How is it that lead can block radiation, and things are lead lined. In the Indiana Jones 4 movie he climbs inside a lead-lined fridge and he somehow survives the blast and radiation?

1. It is very dense. This means that the number of interactions that a radiation particle will undergo is higher over a fixed distance which causes the radiation to attenuate.
2. It has a high proton number Z. This means that the charged radiation particles will scatter through large angles, also causing attenuation.
• High Z means there is a high probability of photo-electric interaction for gamma rays: in that interaction, the incident photon is completely absorbed, not scattered. On the other hand, charged particles (alpha, beta, ions) get stopped over much smaller distances than gammas - so gammas (uncharged) and neutrons are the ones to worry about in a blast. Your answer seems incomplete (missing neutrons) and even inaccurate (the scatter cross section per unit mass is smaller for high Z materials - see Rutherford scatter formula ) – Floris Aug 3 '14 at 20:58
• Im not sure if you're answer is completely accurate either - the nuclei are shielded by an electron cloud of equal charge to the nucleus (Z) so photons interact less strongly with the nucleus by a factor of 1/r compared the orbiting electrons. The photo-electric interaction is dominated by the density of the material (ie the density of electrons), not the proton number. In fact, in my answer I don't mention any probabilities or cross-sections. Furthermore I don't even refer to any specific particles, opting instead to keep the answer general. – kd88 Aug 4 '14 at 15:58

According to Table 3 in http://iopscience.iop.org/0022-3700/8/12/014/pdf/jbv8i12p2015.pdf, there is a strong relationship between the atomic number of a material, and the photoelectric cross section (the probability of a PE interaction).

Plotting the numbers for incident gammas of 25 keV, with the $$Z^4$$ on the X axis and the cross section (in barns) on the Y axis, gives the following plot:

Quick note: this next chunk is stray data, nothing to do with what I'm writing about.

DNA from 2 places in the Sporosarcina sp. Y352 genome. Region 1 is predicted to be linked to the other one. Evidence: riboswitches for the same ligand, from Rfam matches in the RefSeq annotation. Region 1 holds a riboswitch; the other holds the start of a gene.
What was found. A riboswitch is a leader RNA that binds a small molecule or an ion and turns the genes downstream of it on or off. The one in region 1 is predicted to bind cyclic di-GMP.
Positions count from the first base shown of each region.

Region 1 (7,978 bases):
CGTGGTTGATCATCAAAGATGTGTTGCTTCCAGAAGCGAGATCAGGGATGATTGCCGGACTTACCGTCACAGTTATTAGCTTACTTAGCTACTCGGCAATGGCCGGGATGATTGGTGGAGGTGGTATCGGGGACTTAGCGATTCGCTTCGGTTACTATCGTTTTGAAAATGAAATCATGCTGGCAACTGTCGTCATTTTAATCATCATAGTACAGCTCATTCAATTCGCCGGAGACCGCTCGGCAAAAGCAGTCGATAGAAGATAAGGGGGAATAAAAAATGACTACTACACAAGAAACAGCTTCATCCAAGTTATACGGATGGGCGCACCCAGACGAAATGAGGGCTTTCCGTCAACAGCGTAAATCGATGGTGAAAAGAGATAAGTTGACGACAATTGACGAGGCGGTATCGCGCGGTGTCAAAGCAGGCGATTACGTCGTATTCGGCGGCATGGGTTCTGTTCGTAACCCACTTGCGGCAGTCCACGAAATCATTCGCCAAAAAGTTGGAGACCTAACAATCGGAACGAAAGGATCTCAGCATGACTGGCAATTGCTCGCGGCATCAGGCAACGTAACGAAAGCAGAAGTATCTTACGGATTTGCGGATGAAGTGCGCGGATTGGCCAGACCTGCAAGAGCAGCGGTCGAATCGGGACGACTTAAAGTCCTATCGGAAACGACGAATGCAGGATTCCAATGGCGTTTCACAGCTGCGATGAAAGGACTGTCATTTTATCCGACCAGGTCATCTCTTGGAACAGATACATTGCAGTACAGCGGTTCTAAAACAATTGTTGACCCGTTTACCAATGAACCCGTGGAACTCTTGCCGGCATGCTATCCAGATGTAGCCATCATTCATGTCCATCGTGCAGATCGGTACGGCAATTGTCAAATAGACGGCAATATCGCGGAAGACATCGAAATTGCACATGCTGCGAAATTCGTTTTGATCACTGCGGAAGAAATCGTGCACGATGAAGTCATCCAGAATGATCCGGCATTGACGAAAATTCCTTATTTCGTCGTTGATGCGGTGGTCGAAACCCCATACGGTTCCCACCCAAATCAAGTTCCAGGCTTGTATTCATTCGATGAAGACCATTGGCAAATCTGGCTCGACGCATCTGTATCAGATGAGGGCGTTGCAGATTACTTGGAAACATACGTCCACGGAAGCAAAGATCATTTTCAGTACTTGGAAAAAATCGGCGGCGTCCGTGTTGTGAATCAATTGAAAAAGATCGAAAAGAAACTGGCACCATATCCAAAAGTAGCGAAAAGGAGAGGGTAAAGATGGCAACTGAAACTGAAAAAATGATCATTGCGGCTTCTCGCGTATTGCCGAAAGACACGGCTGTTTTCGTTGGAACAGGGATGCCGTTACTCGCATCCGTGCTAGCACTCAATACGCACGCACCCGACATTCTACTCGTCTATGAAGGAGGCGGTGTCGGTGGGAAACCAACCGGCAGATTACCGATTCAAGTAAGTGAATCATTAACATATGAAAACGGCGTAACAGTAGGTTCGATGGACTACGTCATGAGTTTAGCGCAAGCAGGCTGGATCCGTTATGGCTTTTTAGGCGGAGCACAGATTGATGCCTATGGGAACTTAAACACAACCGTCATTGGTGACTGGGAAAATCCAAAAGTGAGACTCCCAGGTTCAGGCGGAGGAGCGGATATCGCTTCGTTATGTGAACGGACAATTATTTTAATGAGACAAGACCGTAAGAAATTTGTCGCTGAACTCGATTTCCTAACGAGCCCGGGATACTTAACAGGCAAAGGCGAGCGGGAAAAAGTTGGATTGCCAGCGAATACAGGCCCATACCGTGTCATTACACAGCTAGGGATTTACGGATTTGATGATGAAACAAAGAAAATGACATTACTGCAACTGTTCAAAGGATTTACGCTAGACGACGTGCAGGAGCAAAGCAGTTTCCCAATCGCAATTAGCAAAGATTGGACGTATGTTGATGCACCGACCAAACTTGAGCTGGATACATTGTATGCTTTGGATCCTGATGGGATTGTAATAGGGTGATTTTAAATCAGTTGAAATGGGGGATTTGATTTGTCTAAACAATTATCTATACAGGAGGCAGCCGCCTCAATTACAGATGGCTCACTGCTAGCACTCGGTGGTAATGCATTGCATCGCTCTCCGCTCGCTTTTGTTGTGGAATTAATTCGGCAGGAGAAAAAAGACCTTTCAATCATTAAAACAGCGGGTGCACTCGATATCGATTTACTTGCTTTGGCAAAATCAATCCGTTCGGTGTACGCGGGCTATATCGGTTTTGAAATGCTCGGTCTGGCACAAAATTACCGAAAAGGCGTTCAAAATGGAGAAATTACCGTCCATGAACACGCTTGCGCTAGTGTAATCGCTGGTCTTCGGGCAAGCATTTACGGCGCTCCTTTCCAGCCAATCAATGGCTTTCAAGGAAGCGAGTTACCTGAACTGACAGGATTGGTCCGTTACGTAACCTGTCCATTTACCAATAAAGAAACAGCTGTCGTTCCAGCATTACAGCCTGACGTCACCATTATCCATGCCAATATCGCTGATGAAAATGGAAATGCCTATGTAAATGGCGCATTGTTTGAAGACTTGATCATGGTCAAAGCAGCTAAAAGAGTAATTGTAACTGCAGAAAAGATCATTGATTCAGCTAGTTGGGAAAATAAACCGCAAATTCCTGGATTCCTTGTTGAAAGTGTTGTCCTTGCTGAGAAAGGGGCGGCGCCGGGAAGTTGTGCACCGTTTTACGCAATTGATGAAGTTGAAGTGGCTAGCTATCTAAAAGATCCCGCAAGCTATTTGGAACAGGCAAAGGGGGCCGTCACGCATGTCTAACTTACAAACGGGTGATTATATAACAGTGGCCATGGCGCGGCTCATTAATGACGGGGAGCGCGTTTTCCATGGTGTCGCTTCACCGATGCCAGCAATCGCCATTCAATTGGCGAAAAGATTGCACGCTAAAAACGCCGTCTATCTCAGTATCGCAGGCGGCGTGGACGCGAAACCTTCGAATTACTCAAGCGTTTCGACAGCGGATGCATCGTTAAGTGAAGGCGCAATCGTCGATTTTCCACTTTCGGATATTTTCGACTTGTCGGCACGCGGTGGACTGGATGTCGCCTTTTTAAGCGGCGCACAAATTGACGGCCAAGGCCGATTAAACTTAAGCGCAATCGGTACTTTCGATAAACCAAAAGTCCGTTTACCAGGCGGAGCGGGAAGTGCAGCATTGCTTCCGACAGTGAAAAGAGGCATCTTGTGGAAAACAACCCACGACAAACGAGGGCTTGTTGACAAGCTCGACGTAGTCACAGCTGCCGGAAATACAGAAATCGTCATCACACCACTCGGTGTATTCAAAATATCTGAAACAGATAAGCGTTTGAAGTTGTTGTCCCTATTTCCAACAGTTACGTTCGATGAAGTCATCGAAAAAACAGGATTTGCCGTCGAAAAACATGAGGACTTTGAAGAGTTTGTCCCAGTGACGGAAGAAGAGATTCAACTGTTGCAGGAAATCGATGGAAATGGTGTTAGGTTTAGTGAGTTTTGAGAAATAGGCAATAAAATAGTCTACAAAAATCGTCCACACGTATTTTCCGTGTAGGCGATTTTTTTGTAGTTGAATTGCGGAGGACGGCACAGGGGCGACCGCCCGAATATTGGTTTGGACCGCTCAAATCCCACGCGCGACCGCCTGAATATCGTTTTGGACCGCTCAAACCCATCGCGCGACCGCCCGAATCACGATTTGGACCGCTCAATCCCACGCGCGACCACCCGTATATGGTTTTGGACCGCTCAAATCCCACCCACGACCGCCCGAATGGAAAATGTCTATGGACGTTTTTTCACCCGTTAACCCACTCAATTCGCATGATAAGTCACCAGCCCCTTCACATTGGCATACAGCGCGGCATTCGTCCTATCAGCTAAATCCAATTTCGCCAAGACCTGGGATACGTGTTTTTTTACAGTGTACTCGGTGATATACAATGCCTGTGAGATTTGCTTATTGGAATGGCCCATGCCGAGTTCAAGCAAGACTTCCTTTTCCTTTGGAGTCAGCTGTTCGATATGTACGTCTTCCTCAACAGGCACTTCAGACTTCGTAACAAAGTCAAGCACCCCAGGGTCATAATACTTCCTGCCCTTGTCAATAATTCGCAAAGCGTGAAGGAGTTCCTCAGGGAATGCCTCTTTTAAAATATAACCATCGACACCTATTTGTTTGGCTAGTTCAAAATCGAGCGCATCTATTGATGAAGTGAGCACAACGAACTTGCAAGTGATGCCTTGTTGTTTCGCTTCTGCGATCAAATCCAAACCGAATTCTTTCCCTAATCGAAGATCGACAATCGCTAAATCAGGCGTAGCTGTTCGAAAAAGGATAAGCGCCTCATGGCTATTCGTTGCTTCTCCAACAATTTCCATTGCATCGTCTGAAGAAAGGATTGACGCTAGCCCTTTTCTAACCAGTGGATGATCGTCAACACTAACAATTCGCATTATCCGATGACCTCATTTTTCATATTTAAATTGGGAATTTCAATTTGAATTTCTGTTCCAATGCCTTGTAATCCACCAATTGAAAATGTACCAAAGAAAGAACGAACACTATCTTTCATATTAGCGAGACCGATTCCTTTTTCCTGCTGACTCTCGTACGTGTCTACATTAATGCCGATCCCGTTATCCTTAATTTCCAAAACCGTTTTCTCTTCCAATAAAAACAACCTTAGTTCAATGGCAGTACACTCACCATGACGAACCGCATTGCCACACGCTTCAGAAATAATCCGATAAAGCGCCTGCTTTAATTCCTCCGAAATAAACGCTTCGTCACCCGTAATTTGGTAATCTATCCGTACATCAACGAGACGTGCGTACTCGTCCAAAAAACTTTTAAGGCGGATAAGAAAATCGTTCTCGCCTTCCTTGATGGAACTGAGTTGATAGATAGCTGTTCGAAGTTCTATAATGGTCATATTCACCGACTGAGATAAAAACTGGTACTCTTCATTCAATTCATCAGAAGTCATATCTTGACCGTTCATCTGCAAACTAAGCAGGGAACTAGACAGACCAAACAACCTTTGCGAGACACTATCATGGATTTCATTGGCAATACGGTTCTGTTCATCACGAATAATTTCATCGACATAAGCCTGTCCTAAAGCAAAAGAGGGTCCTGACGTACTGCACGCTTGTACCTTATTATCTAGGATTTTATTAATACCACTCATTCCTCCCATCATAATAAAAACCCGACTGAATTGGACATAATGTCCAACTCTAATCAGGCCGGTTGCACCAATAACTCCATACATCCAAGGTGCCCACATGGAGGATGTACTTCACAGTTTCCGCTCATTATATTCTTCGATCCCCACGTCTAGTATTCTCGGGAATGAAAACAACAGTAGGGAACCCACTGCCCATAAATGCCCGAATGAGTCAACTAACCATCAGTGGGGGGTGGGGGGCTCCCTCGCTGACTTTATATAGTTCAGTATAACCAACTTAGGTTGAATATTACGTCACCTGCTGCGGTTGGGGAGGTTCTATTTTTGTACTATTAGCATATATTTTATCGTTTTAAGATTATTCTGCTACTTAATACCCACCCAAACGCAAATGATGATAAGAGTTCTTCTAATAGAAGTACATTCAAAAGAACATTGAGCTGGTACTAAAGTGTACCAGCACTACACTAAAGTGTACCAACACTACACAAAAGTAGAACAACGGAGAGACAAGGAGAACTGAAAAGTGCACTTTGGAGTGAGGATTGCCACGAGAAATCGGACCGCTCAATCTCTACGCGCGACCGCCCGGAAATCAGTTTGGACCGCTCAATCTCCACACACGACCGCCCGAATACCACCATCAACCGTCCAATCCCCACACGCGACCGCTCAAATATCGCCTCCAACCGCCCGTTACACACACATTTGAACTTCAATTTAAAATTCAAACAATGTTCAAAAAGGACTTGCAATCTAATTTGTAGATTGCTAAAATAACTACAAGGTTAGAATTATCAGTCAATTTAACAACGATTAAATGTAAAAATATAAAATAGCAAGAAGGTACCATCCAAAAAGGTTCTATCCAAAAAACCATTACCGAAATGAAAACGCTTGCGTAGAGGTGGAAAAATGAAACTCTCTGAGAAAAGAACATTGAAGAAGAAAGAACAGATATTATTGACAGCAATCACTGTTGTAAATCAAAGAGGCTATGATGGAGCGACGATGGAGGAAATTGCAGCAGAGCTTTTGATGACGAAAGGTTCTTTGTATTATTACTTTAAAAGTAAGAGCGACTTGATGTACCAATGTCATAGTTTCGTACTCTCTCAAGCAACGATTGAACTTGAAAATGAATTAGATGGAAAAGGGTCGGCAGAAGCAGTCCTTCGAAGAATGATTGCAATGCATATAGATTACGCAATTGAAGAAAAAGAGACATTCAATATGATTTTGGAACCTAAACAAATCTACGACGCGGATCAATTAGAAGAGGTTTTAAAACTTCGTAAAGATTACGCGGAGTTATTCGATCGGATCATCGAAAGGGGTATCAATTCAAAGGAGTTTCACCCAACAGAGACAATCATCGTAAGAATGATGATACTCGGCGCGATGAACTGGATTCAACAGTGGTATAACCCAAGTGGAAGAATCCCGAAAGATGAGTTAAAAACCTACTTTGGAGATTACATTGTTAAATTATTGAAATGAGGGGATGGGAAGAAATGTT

As you can see, the $$Z^4$$ relationship works reasonably well (over this range of atomic numbers, from Carbon = 6 to Argon = 18).

This effect dominates the effectiveness of shielding materials in the range where photoelectric effects are important (roughly up to the binding energy of the innermost electrons). At higher energies, Compton scatter takes over - at that point, the electron density is the thing that matters (closely related to the density of the material - although hydrogen is an exception with roughly twice the number of electrons per unit mass compared to any other materials). Note that density and atomic number don't necessarily scale: tungsten has a lower Z than lead, but is much more dense. For my money, I will take 10 mm of tungsten shielding over 10 mm of lead shielding.

If you need a thin shield, there is nothing quite like density: lead, tungsten, gold, platinum, iridium... but of these lead is the cheapest by far (and easy to machine / mould). If you need a cheap shield, and size doesn't matter, then water is a much better bet (lots of electrons for very little money). This is why spent fuel is usually stored in pools of water (with the added benefit of cooling).

In an atomic blast, the gamma rays and neutrons are the thing to worry about. Lead is not a particularly effective neutron shield - light atoms are much better since the neutron will lose more energy in each collision (momentum transfer).

Ordinary people will not survive an atomic blast at close range because of a few mm of lead. But this is movie physics...